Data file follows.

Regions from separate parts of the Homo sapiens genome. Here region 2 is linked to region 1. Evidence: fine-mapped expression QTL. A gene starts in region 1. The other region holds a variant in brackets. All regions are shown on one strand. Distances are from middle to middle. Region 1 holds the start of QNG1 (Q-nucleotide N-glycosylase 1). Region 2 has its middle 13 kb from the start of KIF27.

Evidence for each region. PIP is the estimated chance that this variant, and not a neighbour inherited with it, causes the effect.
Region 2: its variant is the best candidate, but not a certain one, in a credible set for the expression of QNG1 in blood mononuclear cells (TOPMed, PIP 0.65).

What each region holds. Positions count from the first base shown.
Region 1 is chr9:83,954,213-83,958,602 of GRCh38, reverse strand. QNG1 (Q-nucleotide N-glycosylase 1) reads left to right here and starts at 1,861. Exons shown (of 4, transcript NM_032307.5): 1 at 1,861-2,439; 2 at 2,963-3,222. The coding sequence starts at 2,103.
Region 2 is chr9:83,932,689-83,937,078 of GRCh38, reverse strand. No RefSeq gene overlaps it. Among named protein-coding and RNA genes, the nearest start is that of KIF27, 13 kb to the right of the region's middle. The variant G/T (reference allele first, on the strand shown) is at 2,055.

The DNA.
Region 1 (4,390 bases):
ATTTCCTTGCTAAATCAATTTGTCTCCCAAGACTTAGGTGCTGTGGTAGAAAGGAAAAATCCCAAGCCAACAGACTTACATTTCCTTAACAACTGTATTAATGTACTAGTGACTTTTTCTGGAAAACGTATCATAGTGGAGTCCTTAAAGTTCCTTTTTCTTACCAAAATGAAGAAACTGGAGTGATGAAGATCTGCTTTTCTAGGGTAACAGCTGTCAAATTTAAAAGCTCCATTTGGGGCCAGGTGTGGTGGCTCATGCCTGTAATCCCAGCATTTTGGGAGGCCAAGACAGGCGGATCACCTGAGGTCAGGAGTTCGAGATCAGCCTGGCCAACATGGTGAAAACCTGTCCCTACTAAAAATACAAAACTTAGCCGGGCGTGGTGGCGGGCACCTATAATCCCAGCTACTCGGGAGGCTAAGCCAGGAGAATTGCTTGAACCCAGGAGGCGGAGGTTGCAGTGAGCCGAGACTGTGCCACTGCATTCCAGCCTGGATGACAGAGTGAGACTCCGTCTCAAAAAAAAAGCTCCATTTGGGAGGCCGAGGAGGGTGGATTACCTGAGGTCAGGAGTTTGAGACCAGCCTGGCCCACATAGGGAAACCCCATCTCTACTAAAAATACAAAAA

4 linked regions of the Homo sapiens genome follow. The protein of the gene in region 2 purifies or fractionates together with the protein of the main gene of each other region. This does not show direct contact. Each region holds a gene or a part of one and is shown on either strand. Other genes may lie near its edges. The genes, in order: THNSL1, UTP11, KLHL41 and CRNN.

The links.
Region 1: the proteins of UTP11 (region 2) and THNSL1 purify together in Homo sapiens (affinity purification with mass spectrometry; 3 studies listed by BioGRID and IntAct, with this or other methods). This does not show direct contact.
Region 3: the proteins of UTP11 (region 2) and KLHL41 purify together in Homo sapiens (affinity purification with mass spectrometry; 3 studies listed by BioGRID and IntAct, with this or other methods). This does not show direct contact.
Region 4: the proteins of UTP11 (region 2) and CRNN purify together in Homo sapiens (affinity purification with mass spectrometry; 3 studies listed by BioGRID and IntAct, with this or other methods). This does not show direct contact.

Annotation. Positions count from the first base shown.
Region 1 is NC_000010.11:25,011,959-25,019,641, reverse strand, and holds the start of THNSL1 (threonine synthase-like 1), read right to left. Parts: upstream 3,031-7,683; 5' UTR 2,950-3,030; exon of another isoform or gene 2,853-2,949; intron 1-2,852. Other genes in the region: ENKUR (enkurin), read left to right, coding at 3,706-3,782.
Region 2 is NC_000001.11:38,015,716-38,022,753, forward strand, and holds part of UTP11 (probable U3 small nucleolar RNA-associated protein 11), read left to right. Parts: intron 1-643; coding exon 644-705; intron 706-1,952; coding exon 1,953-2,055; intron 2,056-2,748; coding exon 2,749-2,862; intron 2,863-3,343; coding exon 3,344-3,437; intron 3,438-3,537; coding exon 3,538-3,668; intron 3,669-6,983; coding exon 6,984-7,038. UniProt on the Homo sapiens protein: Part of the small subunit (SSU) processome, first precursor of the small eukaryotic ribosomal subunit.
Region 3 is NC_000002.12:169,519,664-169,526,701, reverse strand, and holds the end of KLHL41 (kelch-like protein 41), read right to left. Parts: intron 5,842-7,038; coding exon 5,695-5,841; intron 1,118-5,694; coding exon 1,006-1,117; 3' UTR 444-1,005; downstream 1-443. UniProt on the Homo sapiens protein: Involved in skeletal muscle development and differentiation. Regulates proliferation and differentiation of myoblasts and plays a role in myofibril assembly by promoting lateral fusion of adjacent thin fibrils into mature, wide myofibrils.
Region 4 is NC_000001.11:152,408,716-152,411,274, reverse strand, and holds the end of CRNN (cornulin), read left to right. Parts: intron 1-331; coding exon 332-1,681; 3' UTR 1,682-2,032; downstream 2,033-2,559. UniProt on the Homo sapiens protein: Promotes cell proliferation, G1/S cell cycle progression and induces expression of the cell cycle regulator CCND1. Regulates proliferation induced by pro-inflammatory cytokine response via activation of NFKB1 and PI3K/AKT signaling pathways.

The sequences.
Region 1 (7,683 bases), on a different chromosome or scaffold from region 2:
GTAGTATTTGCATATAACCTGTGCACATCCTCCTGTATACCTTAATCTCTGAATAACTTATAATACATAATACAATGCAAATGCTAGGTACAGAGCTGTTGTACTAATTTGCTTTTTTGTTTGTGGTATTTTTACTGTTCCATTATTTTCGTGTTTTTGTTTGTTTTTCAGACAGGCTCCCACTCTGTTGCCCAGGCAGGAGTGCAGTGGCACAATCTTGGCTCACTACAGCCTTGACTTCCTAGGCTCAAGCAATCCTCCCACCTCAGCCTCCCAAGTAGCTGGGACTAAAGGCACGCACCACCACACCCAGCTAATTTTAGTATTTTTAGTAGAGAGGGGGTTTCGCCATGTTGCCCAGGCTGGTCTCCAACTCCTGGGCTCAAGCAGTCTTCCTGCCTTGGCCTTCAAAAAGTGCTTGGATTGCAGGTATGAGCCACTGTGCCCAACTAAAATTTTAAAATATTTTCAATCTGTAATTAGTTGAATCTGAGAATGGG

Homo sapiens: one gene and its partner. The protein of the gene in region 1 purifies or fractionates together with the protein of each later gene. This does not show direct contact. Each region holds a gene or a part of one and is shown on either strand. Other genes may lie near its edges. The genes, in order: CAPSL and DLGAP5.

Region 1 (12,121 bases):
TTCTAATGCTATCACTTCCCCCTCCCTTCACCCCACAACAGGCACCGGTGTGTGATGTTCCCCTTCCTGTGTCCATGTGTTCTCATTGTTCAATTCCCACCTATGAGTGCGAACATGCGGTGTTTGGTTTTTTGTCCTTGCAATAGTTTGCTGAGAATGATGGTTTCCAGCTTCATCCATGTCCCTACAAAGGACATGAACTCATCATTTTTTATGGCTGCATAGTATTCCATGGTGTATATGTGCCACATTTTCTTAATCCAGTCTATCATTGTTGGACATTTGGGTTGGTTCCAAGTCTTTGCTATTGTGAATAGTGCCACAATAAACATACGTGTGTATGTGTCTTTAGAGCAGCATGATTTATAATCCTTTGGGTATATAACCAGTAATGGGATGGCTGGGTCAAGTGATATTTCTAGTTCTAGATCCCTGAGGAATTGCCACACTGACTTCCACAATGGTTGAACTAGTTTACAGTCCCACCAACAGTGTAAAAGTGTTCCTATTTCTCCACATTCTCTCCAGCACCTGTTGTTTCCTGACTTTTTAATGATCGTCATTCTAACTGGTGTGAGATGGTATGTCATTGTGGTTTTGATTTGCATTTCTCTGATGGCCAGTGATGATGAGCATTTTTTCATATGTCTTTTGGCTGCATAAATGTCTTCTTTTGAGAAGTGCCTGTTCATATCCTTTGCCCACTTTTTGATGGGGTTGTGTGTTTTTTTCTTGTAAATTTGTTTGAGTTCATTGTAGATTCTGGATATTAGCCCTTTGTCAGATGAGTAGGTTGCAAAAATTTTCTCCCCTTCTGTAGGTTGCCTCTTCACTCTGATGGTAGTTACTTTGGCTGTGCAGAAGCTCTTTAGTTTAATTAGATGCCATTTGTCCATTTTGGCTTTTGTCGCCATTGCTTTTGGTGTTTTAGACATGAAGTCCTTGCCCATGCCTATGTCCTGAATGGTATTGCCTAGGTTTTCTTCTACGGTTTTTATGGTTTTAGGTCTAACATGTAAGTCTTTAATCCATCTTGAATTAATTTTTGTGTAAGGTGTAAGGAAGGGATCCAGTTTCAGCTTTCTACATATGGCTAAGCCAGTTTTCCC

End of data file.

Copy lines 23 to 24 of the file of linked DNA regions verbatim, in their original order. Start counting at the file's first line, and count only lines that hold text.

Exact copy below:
Homo sapiens: one gene and its partner. The protein of the gene in region 1 purifies or fractionates together with the protein of each later gene. This does not show direct contact. Each region holds a gene or a part of one and is shown on either strand. Other genes may lie near its edges. The genes, in order: CAPSL and DLGAP5.

Region 1 (12,121 bases):